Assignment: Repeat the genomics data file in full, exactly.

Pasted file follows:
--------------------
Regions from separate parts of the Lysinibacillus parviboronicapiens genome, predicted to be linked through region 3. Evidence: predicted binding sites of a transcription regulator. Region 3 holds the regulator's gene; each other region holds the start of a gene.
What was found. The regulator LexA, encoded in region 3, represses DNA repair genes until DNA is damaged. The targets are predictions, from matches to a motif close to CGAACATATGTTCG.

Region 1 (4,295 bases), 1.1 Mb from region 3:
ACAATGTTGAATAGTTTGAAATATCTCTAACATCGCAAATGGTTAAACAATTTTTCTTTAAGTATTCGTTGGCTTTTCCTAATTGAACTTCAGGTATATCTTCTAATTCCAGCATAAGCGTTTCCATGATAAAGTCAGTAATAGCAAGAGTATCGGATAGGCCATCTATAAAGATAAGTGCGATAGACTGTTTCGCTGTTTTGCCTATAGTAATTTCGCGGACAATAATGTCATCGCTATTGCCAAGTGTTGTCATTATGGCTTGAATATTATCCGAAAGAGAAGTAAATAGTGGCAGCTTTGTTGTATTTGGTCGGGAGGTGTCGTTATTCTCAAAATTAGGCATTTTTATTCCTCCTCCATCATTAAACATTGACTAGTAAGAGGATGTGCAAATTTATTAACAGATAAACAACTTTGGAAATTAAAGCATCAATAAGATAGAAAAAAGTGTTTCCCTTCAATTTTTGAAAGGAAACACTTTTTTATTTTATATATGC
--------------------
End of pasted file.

Regions from separate parts of the Lysinibacillus parviboronicapiens genome, predicted to be linked through region 3. Evidence: predicted binding sites of a transcription regulator. Region 3 holds the regulator's gene; each other region holds the start of a gene.
What was found. The regulator LexA, encoded in region 3, represses DNA repair genes until DNA is damaged. The targets are predictions, from matches to a motif close to CGAACATATGTTCG.

Region 1 (4,295 bases), 1.1 Mb from region 3:
ACAATGTTGAATAGTTTGAAATATCTCTAACATCGCAAATGGTTAAACAATTTTTCTTTAAGTATTCGTTGGCTTTTCCTAATTGAACTTCAGGTATATCTTCTAATTCCAGCATAAGCGTTTCCATGATAAAGTCAGTAATAGCAAGAGTATCGGATAGGCCATCTATAAAGATAAGTGCGATAGACTGTTTCGCTGTTTTGCCTATAGTAATTTCGCGGACAATAATGTCATCGCTATTGCCAAGTGTTGTCATTATGGCTTGAATATTATCCGAAAGAGAAGTAAATAGTGGCAGCTTTGTTGTATTTGGTCGGGAGGTGTCGTTATTCTCAAAATTAGGCATTTTTATTCCTCCTCCATCATTAAACATTGACTAGTAAGAGGATGTGCAAATTTATTAACAGATAAACAACTTTGGAAATTAAAGCATCAATAAGATAGAAAAAAGTGTTTCCCTTCAATTTTTGAAAGGAAACACTTTTTTATTTTATATATGC